A Clean Air Zone is an area where targeted action is taken to improve air quality, which delivers improved health benefits and supports economic growth.
We are looking at establishing a Clean Air Zone and the potential for a pollution charge in central Cambridge within the existing Air Quality Management Area in the city centre.
If we are to continue to achieve improvements to air quality in central Cambridge and beyond, emissions from all vehicles entering the city will need to be significantly reduced
The benefits of a Clean Air Zone are:
Cambridge has an Air Quality Management Area as a result of the annual average level of nitrogen dioxide in the city centre being above the health-based National Air Quality Objective (NAQO) of 40μg per cubic metre.
Cambridge has an air quality problem broadly the same as similar cities and market towns; older cities and market towns with traffic in the city centre will have poor air quality. Although comparisons with other areas are interesting, the fact remains that we have higher air pollution than we should have in parts of the city.
Cambridge is growing rapidly and an increase in traffic and bus services could easily cause an unacceptable rise in air pollution. Establishing a Clean Air Zone would ensure air quality is maintained as the city grows.
Emissions from all vehicles entering the city will need to be reduced.
We will use the opportunities that road space reallocation, congestion reduction, and infrastructure projects offer to improve air quality, the public realm and the historic and natural environment.
We will reduce pollution to ensure there is cleaner air in Cambridge
Green open spaces, benefiting pedestrians and used for leisure and recreation.
Taxi's in the city centre
We are currently researching methods of implementing a Clean Air Zone in Cambridge
A Clean Air Zone could include a pollution charge and potentially restricting access to certain vehicles due to their age or emissions.
The proposed Clean Air Zone would include the trafficked parts of the historic core, the inner ring road and junctions within, and main radial routes into the city.
Clean Air Zones are currently being piloted in five UK cities and The Greater Cambridge Partnership officers will be researching how a similar scheme could work in Cambridge.
Residents, businesses and commuters are welcome to get involved with establishing a Clean Air Zone.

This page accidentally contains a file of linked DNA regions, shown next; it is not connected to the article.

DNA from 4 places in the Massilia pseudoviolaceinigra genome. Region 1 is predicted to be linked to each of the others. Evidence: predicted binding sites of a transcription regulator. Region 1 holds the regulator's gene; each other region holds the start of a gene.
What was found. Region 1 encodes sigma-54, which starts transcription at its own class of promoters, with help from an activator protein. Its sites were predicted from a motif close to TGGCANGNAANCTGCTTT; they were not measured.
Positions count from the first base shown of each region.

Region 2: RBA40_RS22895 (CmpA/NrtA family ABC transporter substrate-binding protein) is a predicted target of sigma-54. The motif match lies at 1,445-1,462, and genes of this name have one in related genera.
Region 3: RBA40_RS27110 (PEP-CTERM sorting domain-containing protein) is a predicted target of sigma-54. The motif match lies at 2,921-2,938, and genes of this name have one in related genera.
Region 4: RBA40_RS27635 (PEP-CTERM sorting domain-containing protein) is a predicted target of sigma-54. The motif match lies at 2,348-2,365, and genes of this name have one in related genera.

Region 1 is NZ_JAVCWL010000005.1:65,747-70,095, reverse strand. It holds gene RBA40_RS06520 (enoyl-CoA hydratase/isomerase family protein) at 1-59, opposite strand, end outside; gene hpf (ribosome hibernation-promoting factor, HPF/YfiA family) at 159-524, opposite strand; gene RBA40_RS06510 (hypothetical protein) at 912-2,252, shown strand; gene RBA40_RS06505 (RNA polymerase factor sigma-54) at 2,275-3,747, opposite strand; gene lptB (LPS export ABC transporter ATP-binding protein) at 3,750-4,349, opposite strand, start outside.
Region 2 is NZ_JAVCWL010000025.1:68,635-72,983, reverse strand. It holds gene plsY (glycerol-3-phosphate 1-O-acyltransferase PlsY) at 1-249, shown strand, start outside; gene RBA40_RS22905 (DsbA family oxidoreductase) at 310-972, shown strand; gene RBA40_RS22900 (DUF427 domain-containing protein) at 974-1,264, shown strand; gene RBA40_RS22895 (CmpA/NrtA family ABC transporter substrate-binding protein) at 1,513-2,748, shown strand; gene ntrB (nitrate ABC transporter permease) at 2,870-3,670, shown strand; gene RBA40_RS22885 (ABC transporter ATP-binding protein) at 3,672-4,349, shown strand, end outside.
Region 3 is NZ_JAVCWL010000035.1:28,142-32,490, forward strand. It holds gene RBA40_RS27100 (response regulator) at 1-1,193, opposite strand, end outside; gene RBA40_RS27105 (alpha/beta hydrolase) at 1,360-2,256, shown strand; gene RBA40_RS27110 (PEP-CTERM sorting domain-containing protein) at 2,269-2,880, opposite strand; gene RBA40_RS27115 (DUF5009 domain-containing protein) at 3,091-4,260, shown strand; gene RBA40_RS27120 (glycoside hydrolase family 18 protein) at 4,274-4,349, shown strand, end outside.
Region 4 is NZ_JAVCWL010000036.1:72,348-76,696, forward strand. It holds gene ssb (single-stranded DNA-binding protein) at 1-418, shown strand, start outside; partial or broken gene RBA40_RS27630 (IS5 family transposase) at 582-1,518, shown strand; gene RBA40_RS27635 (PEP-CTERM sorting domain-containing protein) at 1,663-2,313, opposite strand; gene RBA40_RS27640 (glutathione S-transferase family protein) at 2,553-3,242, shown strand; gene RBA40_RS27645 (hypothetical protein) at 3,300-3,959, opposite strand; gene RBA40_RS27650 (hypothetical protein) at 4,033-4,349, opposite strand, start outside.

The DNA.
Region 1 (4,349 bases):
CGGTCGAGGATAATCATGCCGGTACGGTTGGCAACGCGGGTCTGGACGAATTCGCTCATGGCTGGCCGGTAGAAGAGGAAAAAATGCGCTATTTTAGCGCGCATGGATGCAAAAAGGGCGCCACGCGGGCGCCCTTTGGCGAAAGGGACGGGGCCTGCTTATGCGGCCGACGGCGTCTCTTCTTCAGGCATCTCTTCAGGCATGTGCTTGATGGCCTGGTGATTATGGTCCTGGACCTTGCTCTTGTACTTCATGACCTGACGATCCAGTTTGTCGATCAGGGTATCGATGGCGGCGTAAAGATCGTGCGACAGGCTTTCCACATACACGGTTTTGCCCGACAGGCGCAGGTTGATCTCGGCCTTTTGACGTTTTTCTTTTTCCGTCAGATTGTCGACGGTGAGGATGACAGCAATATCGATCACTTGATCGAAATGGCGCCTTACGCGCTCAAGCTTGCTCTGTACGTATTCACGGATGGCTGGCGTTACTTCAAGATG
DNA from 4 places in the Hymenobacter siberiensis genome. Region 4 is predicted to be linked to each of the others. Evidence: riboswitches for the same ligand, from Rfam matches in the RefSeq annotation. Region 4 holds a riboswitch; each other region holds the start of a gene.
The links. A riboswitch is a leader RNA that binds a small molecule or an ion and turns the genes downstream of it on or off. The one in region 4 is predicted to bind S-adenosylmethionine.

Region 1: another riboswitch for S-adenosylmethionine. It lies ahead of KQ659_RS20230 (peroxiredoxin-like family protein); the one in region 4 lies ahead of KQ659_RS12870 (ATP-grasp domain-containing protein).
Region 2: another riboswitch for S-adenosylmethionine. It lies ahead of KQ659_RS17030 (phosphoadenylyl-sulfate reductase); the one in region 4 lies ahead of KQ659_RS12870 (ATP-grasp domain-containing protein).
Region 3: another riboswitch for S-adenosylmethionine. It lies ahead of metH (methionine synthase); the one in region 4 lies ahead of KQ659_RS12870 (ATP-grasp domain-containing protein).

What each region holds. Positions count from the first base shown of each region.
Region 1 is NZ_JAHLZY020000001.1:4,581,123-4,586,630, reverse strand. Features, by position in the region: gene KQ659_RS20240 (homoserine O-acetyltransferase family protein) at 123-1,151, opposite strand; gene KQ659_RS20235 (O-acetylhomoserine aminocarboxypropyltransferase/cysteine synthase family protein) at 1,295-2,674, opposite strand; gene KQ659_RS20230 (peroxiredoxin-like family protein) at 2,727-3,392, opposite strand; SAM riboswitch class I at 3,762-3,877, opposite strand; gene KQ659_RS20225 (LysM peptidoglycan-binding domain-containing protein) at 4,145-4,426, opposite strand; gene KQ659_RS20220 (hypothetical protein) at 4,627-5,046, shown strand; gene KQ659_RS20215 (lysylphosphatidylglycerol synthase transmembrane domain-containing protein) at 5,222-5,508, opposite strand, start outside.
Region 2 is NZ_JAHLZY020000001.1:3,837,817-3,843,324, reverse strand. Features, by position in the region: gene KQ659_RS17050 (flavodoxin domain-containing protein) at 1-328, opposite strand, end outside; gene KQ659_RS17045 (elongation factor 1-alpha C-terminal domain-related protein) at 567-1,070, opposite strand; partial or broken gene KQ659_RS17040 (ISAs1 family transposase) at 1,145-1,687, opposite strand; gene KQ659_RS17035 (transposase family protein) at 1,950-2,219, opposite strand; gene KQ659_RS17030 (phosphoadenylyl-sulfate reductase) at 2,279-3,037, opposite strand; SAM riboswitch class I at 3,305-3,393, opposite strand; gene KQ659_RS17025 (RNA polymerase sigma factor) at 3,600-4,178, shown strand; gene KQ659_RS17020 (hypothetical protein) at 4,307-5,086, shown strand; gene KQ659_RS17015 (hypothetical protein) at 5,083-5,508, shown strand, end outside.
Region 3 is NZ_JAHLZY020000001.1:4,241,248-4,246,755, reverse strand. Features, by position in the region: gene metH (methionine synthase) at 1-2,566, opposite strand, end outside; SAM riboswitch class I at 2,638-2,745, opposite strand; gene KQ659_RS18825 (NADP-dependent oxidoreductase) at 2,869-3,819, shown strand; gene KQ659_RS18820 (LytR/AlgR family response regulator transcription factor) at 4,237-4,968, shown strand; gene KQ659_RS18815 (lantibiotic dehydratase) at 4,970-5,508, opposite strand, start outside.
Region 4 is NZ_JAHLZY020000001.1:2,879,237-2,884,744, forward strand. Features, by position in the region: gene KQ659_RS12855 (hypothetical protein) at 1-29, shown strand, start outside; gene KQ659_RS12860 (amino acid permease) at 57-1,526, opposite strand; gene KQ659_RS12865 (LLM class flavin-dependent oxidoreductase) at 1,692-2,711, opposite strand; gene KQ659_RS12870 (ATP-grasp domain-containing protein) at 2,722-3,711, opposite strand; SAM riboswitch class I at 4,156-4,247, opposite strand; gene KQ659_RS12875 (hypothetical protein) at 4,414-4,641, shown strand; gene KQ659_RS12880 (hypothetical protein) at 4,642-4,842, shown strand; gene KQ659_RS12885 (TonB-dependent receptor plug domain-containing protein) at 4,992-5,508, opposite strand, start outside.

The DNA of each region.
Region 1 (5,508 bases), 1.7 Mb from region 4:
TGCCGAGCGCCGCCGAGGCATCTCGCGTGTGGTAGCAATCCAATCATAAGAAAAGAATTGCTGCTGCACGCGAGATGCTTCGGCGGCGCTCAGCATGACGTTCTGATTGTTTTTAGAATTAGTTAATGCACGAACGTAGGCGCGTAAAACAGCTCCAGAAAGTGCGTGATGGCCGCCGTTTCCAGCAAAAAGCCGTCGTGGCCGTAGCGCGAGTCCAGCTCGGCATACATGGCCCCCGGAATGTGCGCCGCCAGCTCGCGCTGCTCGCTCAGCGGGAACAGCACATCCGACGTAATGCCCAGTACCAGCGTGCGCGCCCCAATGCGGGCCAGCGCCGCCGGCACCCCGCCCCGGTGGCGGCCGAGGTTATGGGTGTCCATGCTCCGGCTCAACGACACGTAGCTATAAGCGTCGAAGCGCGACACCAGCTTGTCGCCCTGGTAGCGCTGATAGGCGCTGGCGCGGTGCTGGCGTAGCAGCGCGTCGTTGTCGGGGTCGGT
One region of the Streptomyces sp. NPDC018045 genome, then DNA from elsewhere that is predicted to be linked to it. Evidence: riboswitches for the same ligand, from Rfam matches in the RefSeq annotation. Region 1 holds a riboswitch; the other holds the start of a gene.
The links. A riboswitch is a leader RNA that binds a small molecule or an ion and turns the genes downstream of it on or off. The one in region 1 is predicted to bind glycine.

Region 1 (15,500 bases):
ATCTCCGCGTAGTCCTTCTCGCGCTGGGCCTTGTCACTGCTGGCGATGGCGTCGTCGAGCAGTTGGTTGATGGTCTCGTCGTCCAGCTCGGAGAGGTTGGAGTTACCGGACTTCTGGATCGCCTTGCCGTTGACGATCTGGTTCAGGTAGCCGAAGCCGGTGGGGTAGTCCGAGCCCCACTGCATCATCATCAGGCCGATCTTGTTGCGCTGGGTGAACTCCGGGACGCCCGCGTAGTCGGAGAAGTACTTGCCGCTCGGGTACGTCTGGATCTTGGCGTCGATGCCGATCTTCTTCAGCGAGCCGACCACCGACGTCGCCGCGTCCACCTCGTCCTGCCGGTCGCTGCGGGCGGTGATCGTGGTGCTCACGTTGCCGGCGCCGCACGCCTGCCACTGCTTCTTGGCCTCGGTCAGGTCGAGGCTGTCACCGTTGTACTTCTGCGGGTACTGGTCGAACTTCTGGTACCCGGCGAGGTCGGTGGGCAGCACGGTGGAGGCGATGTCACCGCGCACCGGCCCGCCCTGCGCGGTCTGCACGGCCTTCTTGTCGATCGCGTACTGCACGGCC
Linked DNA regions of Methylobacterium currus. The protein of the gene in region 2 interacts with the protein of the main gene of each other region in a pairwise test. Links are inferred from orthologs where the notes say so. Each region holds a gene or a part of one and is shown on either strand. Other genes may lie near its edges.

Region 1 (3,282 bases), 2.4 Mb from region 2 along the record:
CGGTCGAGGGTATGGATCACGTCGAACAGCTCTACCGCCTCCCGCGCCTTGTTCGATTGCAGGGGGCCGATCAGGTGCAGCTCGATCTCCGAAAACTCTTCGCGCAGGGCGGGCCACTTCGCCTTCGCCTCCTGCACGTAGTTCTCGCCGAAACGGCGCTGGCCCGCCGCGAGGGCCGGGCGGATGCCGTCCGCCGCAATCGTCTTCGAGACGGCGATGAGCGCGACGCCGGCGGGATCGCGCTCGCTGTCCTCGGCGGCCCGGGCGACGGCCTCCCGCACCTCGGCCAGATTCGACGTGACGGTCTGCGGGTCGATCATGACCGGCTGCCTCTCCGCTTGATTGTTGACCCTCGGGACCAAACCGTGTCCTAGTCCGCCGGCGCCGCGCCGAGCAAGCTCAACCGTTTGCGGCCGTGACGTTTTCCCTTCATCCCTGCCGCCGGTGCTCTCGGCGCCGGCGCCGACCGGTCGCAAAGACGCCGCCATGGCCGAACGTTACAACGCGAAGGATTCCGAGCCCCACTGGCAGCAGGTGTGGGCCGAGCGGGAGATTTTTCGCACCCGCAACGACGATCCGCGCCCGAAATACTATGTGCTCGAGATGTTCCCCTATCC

Find out more on the get involved page.
The Clean Air Zone Project has an initial budget of £200,000
The budget will be reviewed as detailed measures are determined.
A. As the Clean Air Zone is in early stages of development, details such as who will be affected will be discussed in detail later on in the process.
A. It is proposed that the Clean Air Zone would be within the existing Air Quality Management Area in Cambridge, which includes the trafficked parts of the historic core, the inner ring road.
A: Improvements to air quality were popular requests from individuals and businesses during the summer 2016 engagement on Tackling Peak Time Congestion. Some areas of Cambridge currently do not meet recommended levels for air pollution and we’re currently exploring the possibility of a Clean Air Zone and restricting some vehicles entering Cambridge due to their age or emissions.
A. A Clean Air Zone would complement other measures in the City Deal to encourage sustainable, green transport. This includes better cycling and pedestrian infrastructure and encouraging the use of cleaner vehicles, including electric and low-emission buses.
A. London has a successful Low Emission Zone (LEZ). Clean Air Zones are currently being piloted in five UK cities and we will be researching how a similar scheme could work in Cambridge.
A. It is estimated that traffic contributes up to 70-90% of air pollution in the city centre.
A. The 2010 COMEAP report on Mortality Effects of Long-Term Exposure to Particulate Air Pollution, estimated 29,000 deaths annually resulted from air pollution from particulates (only), with 47 deaths every year in Cambridge.